What is GameBreakers?
GameBreakers is a movement led by UWANTGAME to transform the impact of youth sport. It kicked off with a student-athlete success summit coinciding with the 2012 Men’s Basketball Final Four Championship in New Orleans, Louisiana. During this groundbreaking event, legendary coaches, professional athletes, and college athletes gathered to share their wisdom and experiences with black male high school student-athletes and high school coaches.
This student-athlete success movement is designed to maximize the social value of sport and promote it as a transformative tool that can improve the development, confidence, and identity of minority student athletes. Through a series of interactive workshops, lectures, and fun activities, student-athletes have the rare opportunity to network with and learn from their peers as well as influential people from the sports industry.
By participating in GameBreakers, high school student-athletes and coaches have the rare opportunity to mingle with and learn from their peers as well as influential people from the sports world. Through a series of interactive workshops, lectures, and fun activities, student-athletes learn about the importance of mentoring and the instrumental role mentors play, get tips on becoming college athletes, receive insider knowledge of the sports industry, and hear stories from professional athletes and prominent college athletes about their own journey to manhood.
Coaches have the chance to connect with other coaches, share experiences, and learn what their colleagues are doing to positively impact the lives of young men. Coaches leave GameBreakers equipped with more knowledge and skills to be effective mentors, so in turn they can support the growth of young student-athletes on and off the playing field.
In the U.S., 79 percent of black males between the 4th and 12th grades participate in organized sports. Many of them have the dexterity and talent to play well and compete, but receive less support on how to succeed beyond the playing field. Coaches, by virtue of their position and proximity to high school student-athletes, typically become mentors and huge influencers in their lives. While coaches possess the knowledge to aid student-athletes, many of them need better tools to help these young men navigate complex life issues they face.
By properly equipping a significant number of African-American males with solid social, physical, athletic, and academic skills, we believe we can produce more inspired citizens; improve the quality of collegiate athletic programs; increase the level of play of American athletes in the global arena; and create more qualified future sports executives.
GameBreakers intends to address and resolve those concerns by equipping both athletes and coaches with the tools, knowledge, and skills required for establishing fruitful mentor/mentee matches that promote overall life achievement.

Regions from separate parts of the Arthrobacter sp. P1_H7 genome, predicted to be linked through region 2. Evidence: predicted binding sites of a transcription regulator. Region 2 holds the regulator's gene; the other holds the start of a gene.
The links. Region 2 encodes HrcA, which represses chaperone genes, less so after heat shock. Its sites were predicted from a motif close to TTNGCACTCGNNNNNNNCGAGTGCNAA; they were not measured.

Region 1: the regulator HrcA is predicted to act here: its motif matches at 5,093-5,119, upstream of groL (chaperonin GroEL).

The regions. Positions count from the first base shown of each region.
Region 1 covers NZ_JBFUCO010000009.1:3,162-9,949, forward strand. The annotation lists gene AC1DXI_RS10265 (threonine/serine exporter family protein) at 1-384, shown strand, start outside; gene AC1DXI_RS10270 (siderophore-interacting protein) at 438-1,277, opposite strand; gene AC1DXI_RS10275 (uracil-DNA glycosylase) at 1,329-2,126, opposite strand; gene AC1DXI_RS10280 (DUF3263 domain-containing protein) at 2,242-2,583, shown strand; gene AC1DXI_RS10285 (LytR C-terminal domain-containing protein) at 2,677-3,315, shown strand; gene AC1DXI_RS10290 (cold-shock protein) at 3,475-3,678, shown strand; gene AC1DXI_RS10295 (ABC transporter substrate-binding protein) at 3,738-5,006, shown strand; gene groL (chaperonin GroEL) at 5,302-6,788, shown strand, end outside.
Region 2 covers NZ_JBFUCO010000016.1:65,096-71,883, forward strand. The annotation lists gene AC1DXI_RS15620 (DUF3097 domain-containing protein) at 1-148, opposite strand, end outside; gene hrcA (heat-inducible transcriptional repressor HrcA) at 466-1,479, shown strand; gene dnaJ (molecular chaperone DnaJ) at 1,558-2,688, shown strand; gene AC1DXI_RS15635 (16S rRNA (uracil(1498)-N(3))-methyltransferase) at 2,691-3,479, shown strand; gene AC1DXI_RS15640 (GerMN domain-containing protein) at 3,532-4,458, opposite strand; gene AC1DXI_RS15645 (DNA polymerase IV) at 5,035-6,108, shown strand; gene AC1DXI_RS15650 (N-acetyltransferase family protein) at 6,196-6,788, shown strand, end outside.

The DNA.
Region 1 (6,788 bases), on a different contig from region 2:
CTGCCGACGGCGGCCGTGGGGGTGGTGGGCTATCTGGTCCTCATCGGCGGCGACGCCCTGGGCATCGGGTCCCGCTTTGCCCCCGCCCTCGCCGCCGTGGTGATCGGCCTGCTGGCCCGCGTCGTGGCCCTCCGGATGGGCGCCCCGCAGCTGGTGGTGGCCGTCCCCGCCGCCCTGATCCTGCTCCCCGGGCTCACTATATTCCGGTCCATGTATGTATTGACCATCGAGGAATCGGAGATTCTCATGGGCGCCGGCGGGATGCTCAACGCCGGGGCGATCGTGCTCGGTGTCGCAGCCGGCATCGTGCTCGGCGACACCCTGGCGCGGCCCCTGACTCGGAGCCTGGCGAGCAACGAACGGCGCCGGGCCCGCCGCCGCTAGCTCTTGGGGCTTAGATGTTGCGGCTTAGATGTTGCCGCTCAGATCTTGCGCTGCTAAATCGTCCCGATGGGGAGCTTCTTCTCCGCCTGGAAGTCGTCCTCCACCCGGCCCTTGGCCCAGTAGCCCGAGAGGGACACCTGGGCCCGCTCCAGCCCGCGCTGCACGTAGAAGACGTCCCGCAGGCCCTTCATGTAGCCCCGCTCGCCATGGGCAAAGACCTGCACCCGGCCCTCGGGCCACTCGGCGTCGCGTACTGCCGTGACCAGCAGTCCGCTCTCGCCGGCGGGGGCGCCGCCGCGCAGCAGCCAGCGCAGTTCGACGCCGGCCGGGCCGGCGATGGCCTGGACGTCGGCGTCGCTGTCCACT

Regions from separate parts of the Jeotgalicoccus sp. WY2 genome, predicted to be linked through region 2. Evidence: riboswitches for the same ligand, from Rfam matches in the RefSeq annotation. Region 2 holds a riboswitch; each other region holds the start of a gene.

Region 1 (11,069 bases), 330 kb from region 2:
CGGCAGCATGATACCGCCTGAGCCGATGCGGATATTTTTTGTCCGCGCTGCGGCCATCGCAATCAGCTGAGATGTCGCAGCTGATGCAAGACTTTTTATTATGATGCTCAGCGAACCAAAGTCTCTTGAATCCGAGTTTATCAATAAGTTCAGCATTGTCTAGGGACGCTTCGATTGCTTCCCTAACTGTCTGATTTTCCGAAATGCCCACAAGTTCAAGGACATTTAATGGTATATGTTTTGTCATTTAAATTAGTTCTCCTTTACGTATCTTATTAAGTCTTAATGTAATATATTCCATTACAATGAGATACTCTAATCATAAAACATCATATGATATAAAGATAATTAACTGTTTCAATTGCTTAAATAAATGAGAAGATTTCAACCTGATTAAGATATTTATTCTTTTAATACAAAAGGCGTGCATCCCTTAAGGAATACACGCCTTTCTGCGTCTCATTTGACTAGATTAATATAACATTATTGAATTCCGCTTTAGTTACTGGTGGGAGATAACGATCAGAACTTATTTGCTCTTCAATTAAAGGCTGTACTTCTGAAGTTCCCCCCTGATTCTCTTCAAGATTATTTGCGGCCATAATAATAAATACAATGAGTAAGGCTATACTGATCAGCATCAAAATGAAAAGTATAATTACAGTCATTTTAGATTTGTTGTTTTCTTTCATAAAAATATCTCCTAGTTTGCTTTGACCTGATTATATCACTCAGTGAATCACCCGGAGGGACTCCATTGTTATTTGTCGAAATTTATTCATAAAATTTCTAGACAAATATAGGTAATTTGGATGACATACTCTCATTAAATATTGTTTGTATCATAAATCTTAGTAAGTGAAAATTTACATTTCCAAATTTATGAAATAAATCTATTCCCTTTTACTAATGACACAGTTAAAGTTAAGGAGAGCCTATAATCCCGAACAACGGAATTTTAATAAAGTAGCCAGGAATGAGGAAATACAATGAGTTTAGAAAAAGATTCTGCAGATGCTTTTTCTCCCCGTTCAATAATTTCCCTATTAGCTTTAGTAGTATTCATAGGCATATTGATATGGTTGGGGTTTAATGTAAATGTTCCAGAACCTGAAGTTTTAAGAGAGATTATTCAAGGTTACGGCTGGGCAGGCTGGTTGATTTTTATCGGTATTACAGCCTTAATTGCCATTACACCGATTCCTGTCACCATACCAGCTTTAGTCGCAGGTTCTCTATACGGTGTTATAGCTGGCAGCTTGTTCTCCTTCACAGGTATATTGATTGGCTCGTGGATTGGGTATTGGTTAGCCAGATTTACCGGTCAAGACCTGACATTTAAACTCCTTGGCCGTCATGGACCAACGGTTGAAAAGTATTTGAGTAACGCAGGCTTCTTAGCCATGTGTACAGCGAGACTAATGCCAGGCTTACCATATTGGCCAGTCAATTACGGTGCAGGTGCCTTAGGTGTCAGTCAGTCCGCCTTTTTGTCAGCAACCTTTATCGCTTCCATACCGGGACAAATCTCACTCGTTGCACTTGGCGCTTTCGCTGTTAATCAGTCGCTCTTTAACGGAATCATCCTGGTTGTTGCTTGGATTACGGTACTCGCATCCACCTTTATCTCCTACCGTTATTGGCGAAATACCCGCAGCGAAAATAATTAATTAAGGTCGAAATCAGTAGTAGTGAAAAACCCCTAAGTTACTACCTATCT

New Orleans was the perfect launching pad for GameBreakers for several reasons:
Statistically, black males trail their white counterparts and other racial groups in areas such as employment, education, and health. Although a very large percentage of black males participate in organized sports, athletics is nowhere near achieving its full potential as a platform for building up young men.
UWANTGAME’s mission is to impact the experiences of student-athletes through mentoring, and the organization recognizes athletics as a viable entry point to reaching black males and effecting positive change in their lives. This goal mirrors that of the Open Society Foundations, a philanthropic organization committed to improving the life outcomes of young black males in New Orleans and other metropolitan areas.
Back in April 2011, when UWANTGAME founder Joe Branch and Frontline Solutions founder Marcus Littles set out for a visit to Houston, Texas, they only had one goal in mind: to enjoy the Men’s Final Four. But a more remarkable thing happened. The men observed entertainment celebrities and sports stars fill the stadium and witnessed the sheer excitement of sports fans as they brushed shoulders with the elite and scored priceless autographs. Littles said, “What if we used this major sporting event as an opportunity to change the lives of young black men?” Branch was immediately taken with the idea.
Frontline Solutions partner Micah Gilmer agreed with his colleagues, but he also believed coaches were a critical part of the equation. As a cultural anthropologist who has doubled as a football coach, and whose doctoral research highlighted the untapped potential of sports as a youth development vehicle, he imagined an event that benefited black male student-athletes and the coaches committed to mentoring and building them as men.
The three men brought the concept to the Open Society Foundations. Like all inspired ideas, this one took on a life of its own. Soon, GameBreakers was born!
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